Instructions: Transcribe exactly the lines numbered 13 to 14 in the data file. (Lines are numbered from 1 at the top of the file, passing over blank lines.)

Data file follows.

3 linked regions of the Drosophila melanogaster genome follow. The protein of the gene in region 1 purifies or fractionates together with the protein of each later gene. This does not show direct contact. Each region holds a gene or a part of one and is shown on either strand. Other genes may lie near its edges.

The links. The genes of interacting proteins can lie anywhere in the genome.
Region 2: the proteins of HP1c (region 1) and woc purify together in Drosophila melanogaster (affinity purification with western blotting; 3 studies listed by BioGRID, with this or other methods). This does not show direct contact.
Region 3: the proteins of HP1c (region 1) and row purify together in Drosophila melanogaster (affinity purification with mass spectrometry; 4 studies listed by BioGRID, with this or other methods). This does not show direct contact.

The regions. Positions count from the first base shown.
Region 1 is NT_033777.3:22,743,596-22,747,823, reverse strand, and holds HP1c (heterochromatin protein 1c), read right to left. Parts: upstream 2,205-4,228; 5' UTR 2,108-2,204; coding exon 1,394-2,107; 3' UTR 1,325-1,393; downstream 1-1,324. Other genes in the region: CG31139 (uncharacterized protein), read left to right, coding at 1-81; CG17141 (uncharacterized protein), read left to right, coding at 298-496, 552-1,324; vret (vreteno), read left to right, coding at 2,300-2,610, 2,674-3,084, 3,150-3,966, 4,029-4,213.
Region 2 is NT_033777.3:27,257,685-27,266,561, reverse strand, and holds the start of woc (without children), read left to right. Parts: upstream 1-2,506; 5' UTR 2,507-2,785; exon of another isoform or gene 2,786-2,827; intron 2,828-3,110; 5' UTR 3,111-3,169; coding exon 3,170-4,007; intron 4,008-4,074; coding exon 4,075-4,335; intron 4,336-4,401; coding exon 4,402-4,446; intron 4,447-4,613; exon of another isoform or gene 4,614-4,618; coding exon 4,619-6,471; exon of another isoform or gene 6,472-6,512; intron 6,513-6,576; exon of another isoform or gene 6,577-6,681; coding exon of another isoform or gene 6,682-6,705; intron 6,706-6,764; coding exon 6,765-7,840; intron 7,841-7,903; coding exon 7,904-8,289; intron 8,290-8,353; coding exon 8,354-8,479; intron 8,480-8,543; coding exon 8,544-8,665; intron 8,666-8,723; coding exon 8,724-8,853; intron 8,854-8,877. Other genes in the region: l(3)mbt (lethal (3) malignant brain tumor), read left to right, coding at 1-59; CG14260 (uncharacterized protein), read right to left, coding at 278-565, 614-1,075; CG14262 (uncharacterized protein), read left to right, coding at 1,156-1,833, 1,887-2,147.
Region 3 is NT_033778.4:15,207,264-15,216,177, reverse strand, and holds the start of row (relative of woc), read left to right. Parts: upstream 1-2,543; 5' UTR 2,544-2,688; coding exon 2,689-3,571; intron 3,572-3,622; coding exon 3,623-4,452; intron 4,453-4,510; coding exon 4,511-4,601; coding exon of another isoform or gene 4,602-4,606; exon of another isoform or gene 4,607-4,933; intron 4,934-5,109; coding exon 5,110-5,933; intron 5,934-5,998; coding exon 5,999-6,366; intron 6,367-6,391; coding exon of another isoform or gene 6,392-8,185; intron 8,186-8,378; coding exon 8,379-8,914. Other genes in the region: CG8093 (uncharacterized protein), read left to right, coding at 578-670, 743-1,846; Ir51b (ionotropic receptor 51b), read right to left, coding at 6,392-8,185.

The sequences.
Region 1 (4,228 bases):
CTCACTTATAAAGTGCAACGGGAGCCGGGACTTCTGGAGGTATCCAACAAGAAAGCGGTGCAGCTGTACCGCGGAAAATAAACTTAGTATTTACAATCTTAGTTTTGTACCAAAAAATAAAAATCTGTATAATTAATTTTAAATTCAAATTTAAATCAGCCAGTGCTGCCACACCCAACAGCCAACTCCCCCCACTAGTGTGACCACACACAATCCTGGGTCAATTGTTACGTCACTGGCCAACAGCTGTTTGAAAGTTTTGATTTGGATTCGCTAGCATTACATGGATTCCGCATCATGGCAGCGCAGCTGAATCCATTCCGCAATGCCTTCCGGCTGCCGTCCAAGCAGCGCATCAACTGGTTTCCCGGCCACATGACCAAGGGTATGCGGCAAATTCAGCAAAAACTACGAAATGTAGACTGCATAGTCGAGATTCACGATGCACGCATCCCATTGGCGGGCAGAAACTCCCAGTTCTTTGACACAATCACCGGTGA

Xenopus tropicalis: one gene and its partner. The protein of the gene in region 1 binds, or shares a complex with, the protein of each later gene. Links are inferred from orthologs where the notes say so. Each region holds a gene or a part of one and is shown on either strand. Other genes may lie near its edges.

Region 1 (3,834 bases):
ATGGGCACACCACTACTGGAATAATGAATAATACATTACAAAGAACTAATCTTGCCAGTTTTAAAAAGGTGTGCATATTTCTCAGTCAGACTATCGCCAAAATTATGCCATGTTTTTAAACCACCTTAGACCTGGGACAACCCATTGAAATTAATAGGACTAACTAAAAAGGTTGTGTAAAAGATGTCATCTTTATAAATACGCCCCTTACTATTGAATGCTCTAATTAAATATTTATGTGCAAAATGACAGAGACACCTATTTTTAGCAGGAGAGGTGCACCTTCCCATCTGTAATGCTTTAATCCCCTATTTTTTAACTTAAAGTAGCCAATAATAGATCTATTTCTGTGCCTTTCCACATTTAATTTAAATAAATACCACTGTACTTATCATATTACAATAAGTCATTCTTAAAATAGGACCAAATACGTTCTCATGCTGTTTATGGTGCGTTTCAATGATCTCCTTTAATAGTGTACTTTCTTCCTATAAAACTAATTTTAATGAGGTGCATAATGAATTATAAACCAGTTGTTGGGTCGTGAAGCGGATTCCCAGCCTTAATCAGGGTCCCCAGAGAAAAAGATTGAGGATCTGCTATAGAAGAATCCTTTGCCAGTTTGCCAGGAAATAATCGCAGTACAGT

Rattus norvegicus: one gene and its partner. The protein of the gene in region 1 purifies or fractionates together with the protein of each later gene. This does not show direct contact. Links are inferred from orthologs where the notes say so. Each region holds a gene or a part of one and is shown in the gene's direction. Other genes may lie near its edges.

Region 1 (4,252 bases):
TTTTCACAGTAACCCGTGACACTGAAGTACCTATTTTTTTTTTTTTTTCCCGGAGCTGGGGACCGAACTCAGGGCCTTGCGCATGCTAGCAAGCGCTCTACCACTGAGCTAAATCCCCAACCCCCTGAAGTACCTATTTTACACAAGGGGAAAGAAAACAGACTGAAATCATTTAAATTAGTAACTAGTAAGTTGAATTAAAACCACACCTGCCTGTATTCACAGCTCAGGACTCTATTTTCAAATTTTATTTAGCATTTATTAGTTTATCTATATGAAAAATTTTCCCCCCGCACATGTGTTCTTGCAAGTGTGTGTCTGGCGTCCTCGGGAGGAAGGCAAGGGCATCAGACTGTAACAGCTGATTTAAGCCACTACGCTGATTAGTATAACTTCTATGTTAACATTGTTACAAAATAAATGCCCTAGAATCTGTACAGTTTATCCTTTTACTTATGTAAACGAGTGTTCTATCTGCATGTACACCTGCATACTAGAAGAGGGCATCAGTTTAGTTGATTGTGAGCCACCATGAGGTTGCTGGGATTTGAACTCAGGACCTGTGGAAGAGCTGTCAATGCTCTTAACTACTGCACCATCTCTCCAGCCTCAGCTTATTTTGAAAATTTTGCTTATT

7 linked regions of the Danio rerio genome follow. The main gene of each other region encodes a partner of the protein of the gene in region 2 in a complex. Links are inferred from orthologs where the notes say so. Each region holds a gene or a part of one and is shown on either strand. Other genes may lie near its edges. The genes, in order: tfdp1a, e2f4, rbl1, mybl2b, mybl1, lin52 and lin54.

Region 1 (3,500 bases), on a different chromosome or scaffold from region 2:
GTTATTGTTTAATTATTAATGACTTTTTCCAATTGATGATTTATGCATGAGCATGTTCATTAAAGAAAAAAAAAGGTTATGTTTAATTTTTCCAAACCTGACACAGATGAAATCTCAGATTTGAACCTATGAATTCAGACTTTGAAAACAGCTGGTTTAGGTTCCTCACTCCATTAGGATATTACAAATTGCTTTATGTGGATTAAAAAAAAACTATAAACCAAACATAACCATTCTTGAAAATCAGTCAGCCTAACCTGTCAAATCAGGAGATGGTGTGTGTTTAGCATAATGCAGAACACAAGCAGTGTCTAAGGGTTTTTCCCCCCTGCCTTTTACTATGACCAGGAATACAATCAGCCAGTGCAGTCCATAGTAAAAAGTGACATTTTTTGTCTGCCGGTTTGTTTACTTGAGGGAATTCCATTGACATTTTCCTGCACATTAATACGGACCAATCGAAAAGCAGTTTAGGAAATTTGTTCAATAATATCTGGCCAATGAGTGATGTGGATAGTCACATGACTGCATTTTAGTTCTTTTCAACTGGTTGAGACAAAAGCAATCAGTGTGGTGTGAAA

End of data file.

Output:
Region 1 (3,834 bases):
ATGGGCACACCACTACTGGAATAATGAATAATACATTACAAAGAACTAATCTTGCCAGTTTTAAAAAGGTGTGCATATTTCTCAGTCAGACTATCGCCAAAATTATGCCATGTTTTTAAACCACCTTAGACCTGGGACAACCCATTGAAATTAATAGGACTAACTAAAAAGGTTGTGTAAAAGATGTCATCTTTATAAATACGCCCCTTACTATTGAATGCTCTAATTAAATATTTATGTGCAAAATGACAGAGACACCTATTTTTAGCAGGAGAGGTGCACCTTCCCATCTGTAATGCTTTAATCCCCTATTTTTTAACTTAAAGTAGCCAATAATAGATCTATTTCTGTGCCTTTCCACATTTAATTTAAATAAATACCACTGTACTTATCATATTACAATAAGTCATTCTTAAAATAGGACCAAATACGTTCTCATGCTGTTTATGGTGCGTTTCAATGATCTCCTTTAATAGTGTACTTTCTTCCTATAAAACTAATTTTAATGAGGTGCATAATGAATTATAAACCAGTTGTTGGGTCGTGAAGCGGATTCCCAGCCTTAATCAGGGTCCCCAGAGAAAAAGATTGAGGATCTGCTATAGAAGAATCCTTTGCCAGTTTGCCAGGAAATAATCGCAGTACAGT